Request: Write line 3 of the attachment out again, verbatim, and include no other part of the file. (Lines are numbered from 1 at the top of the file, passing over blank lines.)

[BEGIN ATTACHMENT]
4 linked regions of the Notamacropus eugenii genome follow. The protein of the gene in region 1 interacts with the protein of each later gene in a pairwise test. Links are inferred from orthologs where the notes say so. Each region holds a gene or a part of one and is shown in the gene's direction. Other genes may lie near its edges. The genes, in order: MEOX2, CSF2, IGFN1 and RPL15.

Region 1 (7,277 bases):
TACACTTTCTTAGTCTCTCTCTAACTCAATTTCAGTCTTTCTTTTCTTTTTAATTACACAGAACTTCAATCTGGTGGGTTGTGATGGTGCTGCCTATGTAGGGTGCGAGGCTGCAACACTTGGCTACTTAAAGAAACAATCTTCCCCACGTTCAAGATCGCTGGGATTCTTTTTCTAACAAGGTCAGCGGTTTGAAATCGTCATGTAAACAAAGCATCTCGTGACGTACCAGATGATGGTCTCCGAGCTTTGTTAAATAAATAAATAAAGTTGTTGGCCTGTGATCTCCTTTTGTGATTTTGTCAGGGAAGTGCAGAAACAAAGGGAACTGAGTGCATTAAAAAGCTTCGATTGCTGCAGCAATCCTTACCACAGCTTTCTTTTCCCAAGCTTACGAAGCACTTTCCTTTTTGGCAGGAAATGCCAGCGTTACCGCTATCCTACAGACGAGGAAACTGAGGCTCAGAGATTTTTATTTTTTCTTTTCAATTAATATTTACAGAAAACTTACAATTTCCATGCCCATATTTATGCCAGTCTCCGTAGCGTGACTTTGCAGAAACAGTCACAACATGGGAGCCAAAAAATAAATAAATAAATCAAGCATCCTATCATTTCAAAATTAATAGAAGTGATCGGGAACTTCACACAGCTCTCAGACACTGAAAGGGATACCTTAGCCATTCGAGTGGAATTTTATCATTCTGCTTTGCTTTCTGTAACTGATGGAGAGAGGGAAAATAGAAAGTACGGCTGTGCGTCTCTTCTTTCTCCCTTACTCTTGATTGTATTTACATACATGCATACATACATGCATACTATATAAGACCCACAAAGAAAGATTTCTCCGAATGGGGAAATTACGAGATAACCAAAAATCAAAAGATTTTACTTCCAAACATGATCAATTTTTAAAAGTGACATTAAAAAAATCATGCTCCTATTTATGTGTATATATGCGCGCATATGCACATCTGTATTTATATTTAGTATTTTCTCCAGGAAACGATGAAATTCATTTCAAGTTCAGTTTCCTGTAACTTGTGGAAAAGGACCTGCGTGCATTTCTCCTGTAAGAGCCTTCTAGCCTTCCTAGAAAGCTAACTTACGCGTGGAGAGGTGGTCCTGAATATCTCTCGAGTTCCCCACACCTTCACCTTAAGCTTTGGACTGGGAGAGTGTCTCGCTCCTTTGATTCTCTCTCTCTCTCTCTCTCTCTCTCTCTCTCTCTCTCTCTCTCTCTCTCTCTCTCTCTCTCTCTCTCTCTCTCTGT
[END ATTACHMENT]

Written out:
TACACTTTCTTAGTCTCTCTCTAACTCAATTTCAGTCTTTCTTTTCTTTTTAATTACACAGAACTTCAATCTGGTGGGTTGTGATGGTGCTGCCTATGTAGGGTGCGAGGCTGCAACACTTGGCTACTTAAAGAAACAATCTTCCCCACGTTCAAGATCGCTGGGATTCTTTTTCTAACAAGGTCAGCGGTTTGAAATCGTCATGTAAACAAAGCATCTCGTGACGTACCAGATGATGGTCTCCGAGCTTTGTTAAATAAATAAATAAAGTTGTTGGCCTGTGATCTCCTTTTGTGATTTTGTCAGGGAAGTGCAGAAACAAAGGGAACTGAGTGCATTAAAAAGCTTCGATTGCTGCAGCAATCCTTACCACAGCTTTCTTTTCCCAAGCTTACGAAGCACTTTCCTTTTTGGCAGGAAATGCCAGCGTTACCGCTATCCTACAGACGAGGAAACTGAGGCTCAGAGATTTTTATTTTTTCTTTTCAATTAATATTTACAGAAAACTTACAATTTCCATGCCCATATTTATGCCAGTCTCCGTAGCGTGACTTTGCAGAAACAGTCACAACATGGGAGCCAAAAAATAAATAAATAAATCAAGCATCCTATCATTTCAAAATTAATAGAAGTGATCGGGAACTTCACACAGCTCTCAGACACTGAAAGGGATACCTTAGCCATTCGAGTGGAATTTTATCATTCTGCTTTGCTTTCTGTAACTGATGGAGAGAGGGAAAATAGAAAGTACGGCTGTGCGTCTCTTCTTTCTCCCTTACTCTTGATTGTATTTACATACATGCATACATACATGCATACTATATAAGACCCACAAAGAAAGATTTCTCCGAATGGGGAAATTACGAGATAACCAAAAATCAAAAGATTTTACTTCCAAACATGATCAATTTTTAAAAGTGACATTAAAAAAATCATGCTCCTATTTATGTGTATATATGCGCGCATATGCACATCTGTATTTATATTTAGTATTTTCTCCAGGAAACGATGAAATTCATTTCAAGTTCAGTTTCCTGTAACTTGTGGAAAAGGACCTGCGTGCATTTCTCCTGTAAGAGCCTTCTAGCCTTCCTAGAAAGCTAACTTACGCGTGGAGAGGTGGTCCTGAATATCTCTCGAGTTCCCCACACCTTCACCTTAAGCTTTGGACTGGGAGAGTGTCTCGCTCCTTTGATTCTCTCTCTCTCTCTCTCTCTCTCTCTCTCTCTCTCTCTCTCTCTCTCTCTCTCTCTCTCTCTCTCTCTCTCTCTGT